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Can Alcohol Cause Restless Leg Syndrome?

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Restless leg syndrome is a not well-known disorder that impacts approximately 7-10% of the US population. Symptoms of this disorder include a strong desire to move or kick one’s legs while lying down during sleep. A person with RLS may also experience pain, throbbing, aching, itching, or crawling sensations in the legs.

RLS starts to occur in the late afternoon and evening. It appears when a person is lying down during sleep. The severity of sensations ranges from mild to severe. Additionally, symptoms occur in the legs. However, other body parts may experience these sensations too.

Does alcohol cause restless leg syndrome? Most likely, no; however, alcohol worsens this medical condition and may also impact sleep. Let’s understand more about restless leg syndrome and how alcohol may impair this disorder.

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What Is Restless Leg Syndrome (RLS)?

Restless leg syndrome is a mystery to many medical experts. It is a neurological disorder that impacts people primarily at night and mostly when a person is in bed attempting to sleep. You may wonder what causes a person to become diagnosed with RLS. It is believed to have a genetic component, typically seen in families, and occurs around age 40. RLS is linked with dopamine dysfunction, a neurotransmitter related to Parkinson’s disease.

Common Medical Conditions Associated with RLS: 

  • End-stage renal disease.
  • Iron deficiency.
  • Medication side-effects.
  • Use of alcohol, caffeine, and nicotine.
  • Pregnancy-usually last trimester.
  • Neuropathy.

Because there is no specific test to diagnose restless leg syndrome, a doctor will gather information on particular symptoms. Here are the five main criteria a medical professional will look for in diagnosing and treating restless leg syndrome.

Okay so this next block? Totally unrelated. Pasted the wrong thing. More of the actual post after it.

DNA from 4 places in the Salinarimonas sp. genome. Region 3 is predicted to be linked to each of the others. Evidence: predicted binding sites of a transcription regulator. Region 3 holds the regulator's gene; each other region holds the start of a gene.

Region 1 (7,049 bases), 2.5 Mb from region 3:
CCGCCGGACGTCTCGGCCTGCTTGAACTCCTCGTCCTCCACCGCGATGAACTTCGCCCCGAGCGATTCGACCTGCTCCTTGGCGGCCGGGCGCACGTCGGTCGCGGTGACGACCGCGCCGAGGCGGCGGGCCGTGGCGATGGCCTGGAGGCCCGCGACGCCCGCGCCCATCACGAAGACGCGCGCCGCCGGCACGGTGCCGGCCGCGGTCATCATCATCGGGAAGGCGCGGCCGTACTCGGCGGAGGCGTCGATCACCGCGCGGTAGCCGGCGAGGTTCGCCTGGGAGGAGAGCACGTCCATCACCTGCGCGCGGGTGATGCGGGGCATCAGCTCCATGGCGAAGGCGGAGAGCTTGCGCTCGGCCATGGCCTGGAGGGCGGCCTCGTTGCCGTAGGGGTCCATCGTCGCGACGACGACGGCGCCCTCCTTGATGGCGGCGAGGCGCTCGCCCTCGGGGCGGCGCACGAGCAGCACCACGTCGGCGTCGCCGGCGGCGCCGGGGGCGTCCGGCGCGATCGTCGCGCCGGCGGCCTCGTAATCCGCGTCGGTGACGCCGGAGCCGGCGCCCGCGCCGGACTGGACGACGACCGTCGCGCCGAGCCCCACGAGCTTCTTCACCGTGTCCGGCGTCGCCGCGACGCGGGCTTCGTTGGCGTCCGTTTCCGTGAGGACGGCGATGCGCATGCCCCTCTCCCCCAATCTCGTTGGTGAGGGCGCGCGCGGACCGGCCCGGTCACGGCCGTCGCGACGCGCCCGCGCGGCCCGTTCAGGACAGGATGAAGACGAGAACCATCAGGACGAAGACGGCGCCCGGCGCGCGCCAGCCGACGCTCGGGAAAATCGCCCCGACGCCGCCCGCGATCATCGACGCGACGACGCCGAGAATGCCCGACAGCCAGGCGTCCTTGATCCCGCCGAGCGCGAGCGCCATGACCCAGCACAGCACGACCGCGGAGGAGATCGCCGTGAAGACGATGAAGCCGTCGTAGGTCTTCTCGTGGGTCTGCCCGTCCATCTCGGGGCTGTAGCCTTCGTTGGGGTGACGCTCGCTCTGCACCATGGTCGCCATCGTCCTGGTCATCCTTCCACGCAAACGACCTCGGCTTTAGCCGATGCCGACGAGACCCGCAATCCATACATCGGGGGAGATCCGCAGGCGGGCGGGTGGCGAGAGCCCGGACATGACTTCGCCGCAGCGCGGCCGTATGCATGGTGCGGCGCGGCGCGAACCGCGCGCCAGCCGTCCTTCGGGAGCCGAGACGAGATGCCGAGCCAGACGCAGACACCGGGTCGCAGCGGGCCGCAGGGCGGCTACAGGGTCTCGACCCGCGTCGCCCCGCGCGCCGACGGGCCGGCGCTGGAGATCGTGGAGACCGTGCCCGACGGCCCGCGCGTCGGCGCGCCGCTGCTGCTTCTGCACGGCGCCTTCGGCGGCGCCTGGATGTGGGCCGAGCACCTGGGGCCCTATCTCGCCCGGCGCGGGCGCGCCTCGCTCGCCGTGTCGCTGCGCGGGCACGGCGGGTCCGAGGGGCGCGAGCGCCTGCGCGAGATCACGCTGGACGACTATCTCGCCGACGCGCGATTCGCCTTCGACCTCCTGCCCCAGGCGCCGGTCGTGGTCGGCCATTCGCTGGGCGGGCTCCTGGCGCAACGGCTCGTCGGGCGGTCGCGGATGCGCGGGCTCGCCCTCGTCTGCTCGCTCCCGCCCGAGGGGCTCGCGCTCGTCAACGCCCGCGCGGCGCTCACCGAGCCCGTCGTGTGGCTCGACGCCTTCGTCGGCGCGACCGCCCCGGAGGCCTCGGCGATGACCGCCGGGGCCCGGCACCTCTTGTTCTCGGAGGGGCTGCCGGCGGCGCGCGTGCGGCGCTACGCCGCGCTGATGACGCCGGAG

Restless Leg Syndrome Diagnosis Criteria: 

  • A strong urge to move legs with an uncomfortable sensation.
  • The desire to move legs gets worse during rest.
  • The urge to move is partially relieved after movement has occurred.
  • The urge to move legs is aggravated at night.
  • There is no other condition attributed to these symptoms.

Symptoms of Restless Leg Syndrome

As mentioned, restless leg syndrome comprises an intense desire to move legs and uncomfortable physical sensations. This all occurs primarily at night when attempting to sleep. Here are the symptoms associated with RLS.

Common Symptoms of Restless Leg Syndrome:

  • Sensations in the legs consist of tingling, burning, itching, or throbbing.
  • Creepy crawly feeling.
  • Feeling like “fizzy water” is in blood vessels.
  • Painful cramping sensation in legs.
  • Symptoms can range from mild to severe.
  • It can occur periodically or daily.
  • Sitting on a train or plane may trigger uncomfortable sensations.

More than 80% of people diagnosed with RLS also have periodic limb movements (PLM).

With PLM, people will jerk or twitch their legs uncontrollably at night during sleep. The movements are brief and repetitive and occur every 20 to 40 seconds. It can happen when awake and resting.

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Can Alcohol Worsen Restless Leg Syndrome?

There is little research to indicate whether alcohol negatively impacts restless leg syndrome. However, anecdotally, people report that their symptoms worsen when alcohol is consumed and they are diagnosed with RLS. It is not surprising that alcohol may exacerbate these symptoms because we know how alcohol impacts the brain, which is a common reason why people experience RLS. Additionally, alcohol affects a person’s sleep which can also trigger symptoms.

It is understood that restless leg syndrome occurs because of an impairment of dopamine. Research has indicated how alcohol impacts dopamine in the brain. Perhaps this is why a person’s symptoms may worsen when alcohol is consumed, as it triggers dopamine production, which affects a person’s mood and physical symptoms of RLS.

Alcohol Withdrawal

Unfortunately, a person detoxifying from alcohol can also experience increased symptoms associated with restless leg syndrome. Research indicates that 22% of people who had alcohol use disorder experienced intensified symptoms of RLS during detox. This is concerning as sleep disruption, and uncomfortable physical sensations may be significant indicators for people to relapse, as many people may use alcohol to sleep and numb pain for discomfort.

Alcohol’s Impact on Sleep